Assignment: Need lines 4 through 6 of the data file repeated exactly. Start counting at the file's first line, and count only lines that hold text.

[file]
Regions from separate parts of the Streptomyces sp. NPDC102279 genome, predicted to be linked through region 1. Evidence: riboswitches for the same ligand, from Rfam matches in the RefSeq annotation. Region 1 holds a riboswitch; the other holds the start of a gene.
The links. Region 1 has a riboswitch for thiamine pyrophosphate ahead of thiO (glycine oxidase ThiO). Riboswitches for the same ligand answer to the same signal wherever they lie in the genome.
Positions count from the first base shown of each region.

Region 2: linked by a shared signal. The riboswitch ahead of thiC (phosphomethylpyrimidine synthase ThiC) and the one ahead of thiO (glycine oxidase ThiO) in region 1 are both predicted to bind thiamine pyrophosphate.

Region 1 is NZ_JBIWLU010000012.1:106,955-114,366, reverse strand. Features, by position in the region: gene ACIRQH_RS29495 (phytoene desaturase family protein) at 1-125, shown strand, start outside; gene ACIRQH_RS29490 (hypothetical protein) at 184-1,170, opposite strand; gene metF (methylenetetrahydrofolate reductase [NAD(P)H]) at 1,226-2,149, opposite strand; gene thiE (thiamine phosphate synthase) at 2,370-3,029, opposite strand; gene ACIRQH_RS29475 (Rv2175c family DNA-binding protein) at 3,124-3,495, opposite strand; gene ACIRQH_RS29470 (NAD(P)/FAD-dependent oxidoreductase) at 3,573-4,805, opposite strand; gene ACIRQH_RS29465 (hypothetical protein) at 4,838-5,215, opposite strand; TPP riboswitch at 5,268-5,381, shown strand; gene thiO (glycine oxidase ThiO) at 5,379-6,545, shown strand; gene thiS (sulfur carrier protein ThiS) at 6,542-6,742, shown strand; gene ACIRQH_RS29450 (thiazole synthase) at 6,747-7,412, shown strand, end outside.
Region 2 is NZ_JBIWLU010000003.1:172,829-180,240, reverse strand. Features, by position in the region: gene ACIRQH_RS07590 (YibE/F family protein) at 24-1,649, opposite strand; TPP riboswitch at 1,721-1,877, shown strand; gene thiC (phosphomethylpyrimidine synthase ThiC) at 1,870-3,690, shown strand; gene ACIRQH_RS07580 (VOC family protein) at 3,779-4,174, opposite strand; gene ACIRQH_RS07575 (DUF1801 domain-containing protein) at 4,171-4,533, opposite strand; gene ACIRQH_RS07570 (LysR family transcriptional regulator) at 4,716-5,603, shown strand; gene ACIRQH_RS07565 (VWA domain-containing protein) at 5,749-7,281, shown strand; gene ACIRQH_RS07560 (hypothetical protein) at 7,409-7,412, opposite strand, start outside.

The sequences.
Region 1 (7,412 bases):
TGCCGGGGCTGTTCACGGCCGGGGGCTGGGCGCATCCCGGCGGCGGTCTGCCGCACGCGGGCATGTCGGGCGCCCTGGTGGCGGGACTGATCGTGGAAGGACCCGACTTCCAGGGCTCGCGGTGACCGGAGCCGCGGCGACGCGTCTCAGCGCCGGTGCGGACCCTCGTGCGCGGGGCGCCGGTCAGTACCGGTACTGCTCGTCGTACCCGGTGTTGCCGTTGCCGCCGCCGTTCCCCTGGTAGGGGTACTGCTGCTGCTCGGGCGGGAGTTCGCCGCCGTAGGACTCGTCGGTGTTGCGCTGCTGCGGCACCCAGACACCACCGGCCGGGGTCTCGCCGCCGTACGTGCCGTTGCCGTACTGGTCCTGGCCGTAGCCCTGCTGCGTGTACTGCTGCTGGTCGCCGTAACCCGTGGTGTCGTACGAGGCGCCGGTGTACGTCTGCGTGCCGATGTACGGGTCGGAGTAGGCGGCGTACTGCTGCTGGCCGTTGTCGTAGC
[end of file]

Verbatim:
Region 2: linked by a shared signal. The riboswitch ahead of thiC (phosphomethylpyrimidine synthase ThiC) and the one ahead of thiO (glycine oxidase ThiO) in region 1 are both predicted to bind thiamine pyrophosphate.

Region 1 is NZ_JBIWLU010000012.1:106,955-114,366, reverse strand. Features, by position in the region: gene ACIRQH_RS29495 (phytoene desaturase family protein) at 1-125, shown strand, start outside; gene ACIRQH_RS29490 (hypothetical protein) at 184-1,170, opposite strand; gene metF (methylenetetrahydrofolate reductase [NAD(P)H]) at 1,226-2,149, opposite strand; gene thiE (thiamine phosphate synthase) at 2,370-3,029, opposite strand; gene ACIRQH_RS29475 (Rv2175c family DNA-binding protein) at 3,124-3,495, opposite strand; gene ACIRQH_RS29470 (NAD(P)/FAD-dependent oxidoreductase) at 3,573-4,805, opposite strand; gene ACIRQH_RS29465 (hypothetical protein) at 4,838-5,215, opposite strand; TPP riboswitch at 5,268-5,381, shown strand; gene thiO (glycine oxidase ThiO) at 5,379-6,545, shown strand; gene thiS (sulfur carrier protein ThiS) at 6,542-6,742, shown strand; gene ACIRQH_RS29450 (thiazole synthase) at 6,747-7,412, shown strand, end outside.
Region 2 is NZ_JBIWLU010000003.1:172,829-180,240, reverse strand. Features, by position in the region: gene ACIRQH_RS07590 (YibE/F family protein) at 24-1,649, opposite strand; TPP riboswitch at 1,721-1,877, shown strand; gene thiC (phosphomethylpyrimidine synthase ThiC) at 1,870-3,690, shown strand; gene ACIRQH_RS07580 (VOC family protein) at 3,779-4,174, opposite strand; gene ACIRQH_RS07575 (DUF1801 domain-containing protein) at 4,171-4,533, opposite strand; gene ACIRQH_RS07570 (LysR family transcriptional regulator) at 4,716-5,603, shown strand; gene ACIRQH_RS07565 (VWA domain-containing protein) at 5,749-7,281, shown strand; gene ACIRQH_RS07560 (hypothetical protein) at 7,409-7,412, opposite strand, start outside.